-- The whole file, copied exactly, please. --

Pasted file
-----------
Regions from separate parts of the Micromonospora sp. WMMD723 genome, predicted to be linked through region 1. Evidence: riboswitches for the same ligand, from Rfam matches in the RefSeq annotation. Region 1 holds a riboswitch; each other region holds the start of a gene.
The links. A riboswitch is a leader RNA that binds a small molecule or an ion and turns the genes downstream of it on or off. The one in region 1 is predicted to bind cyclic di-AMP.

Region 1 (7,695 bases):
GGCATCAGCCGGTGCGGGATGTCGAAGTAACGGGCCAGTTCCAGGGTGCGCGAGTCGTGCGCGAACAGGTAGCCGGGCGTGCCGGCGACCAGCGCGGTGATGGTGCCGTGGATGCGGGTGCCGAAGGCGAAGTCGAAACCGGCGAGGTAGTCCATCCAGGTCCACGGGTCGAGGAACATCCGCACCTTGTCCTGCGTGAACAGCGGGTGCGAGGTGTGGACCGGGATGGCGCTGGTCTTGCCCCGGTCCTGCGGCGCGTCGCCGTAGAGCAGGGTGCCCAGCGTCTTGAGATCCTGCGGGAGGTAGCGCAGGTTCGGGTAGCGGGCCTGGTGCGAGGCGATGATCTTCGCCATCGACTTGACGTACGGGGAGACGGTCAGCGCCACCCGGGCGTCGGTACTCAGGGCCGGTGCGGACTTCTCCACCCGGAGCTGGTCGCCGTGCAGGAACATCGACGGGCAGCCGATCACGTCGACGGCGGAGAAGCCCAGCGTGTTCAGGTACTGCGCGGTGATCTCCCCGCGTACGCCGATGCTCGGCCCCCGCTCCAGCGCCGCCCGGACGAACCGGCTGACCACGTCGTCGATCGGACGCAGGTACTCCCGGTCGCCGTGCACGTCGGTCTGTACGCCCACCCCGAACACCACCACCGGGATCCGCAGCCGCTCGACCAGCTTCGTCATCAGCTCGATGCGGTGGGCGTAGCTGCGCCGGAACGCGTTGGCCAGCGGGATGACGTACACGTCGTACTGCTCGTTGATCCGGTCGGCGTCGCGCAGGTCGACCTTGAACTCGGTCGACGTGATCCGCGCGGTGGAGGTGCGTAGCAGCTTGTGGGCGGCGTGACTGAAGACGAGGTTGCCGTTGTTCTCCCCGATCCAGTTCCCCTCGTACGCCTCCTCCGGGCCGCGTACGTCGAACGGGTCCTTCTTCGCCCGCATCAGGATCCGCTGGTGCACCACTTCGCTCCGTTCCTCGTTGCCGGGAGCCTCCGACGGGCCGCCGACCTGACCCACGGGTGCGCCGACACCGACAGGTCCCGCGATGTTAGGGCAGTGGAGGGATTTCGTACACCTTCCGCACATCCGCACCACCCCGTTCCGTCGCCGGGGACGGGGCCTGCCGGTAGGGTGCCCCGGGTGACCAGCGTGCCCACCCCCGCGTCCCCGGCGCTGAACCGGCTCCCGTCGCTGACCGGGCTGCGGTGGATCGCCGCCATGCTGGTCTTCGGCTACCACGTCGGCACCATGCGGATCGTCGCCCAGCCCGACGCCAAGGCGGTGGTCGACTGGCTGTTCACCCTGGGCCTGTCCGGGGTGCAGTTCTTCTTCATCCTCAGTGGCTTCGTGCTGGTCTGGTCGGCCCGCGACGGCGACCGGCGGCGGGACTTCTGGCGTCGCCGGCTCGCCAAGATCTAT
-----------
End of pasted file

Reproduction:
Regions from separate parts of the Micromonospora sp. WMMD723 genome, predicted to be linked through region 1. Evidence: riboswitches for the same ligand, from Rfam matches in the RefSeq annotation. Region 1 holds a riboswitch; each other region holds the start of a gene.
The links. A riboswitch is a leader RNA that binds a small molecule or an ion and turns the genes downstream of it on or off. The one in region 1 is predicted to bind cyclic di-AMP.

Region 1 (7,695 bases):
GGCATCAGCCGGTGCGGGATGTCGAAGTAACGGGCCAGTTCCAGGGTGCGCGAGTCGTGCGCGAACAGGTAGCCGGGCGTGCCGGCGACCAGCGCGGTGATGGTGCCGTGGATGCGGGTGCCGAAGGCGAAGTCGAAACCGGCGAGGTAGTCCATCCAGGTCCACGGGTCGAGGAACATCCGCACCTTGTCCTGCGTGAACAGCGGGTGCGAGGTGTGGACCGGGATGGCGCTGGTCTTGCCCCGGTCCTGCGGCGCGTCGCCGTAGAGCAGGGTGCCCAGCGTCTTGAGATCCTGCGGGAGGTAGCGCAGGTTCGGGTAGCGGGCCTGGTGCGAGGCGATGATCTTCGCCATCGACTTGACGTACGGGGAGACGGTCAGCGCCACCCGGGCGTCGGTACTCAGGGCCGGTGCGGACTTCTCCACCCGGAGCTGGTCGCCGTGCAGGAACATCGACGGGCAGCCGATCACGTCGACGGCGGAGAAGCCCAGCGTGTTCAGGTACTGCGCGGTGATCTCCCCGCGTACGCCGATGCTCGGCCCCCGCTCCAGCGCCGCCCGGACGAACCGGCTGACCACGTCGTCGATCGGACGCAGGTACTCCCGGTCGCCGTGCACGTCGGTCTGTACGCCCACCCCGAACACCACCACCGGGATCCGCAGCCGCTCGACCAGCTTCGTCATCAGCTCGATGCGGTGGGCGTAGCTGCGCCGGAACGCGTTGGCCAGCGGGATGACGTACACGTCGTACTGCTCGTTGATCCGGTCGGCGTCGCGCAGGTCGACCTTGAACTCGGTCGACGTGATCCGCGCGGTGGAGGTGCGTAGCAGCTTGTGGGCGGCGTGACTGAAGACGAGGTTGCCGTTGTTCTCCCCGATCCAGTTCCCCTCGTACGCCTCCTCCGGGCCGCGTACGTCGAACGGGTCCTTCTTCGCCCGCATCAGGATCCGCTGGTGCACCACTTCGCTCCGTTCCTCGTTGCCGGGAGCCTCCGACGGGCCGCCGACCTGACCCACGGGTGCGCCGACACCGACAGGTCCCGCGATGTTAGGGCAGTGGAGGGATTTCGTACACCTTCCGCACATCCGCACCACCCCGTTCCGTCGCCGGGGACGGGGCCTGCCGGTAGGGTGCCCCGGGTGACCAGCGTGCCCACCCCCGCGTCCCCGGCGCTGAACCGGCTCCCGTCGCTGACCGGGCTGCGGTGGATCGCCGCCATGCTGGTCTTCGGCTACCACGTCGGCACCATGCGGATCGTCGCCCAGCCCGACGCCAAGGCGGTGGTCGACTGGCTGTTCACCCTGGGCCTGTCCGGGGTGCAGTTCTTCTTCATCCTCAGTGGCTTCGTGCTGGTCTGGTCGGCCCGCGACGGCGACCGGCGGCGGGACTTCTGGCGTCGCCGGCTCGCCAAGATCTAT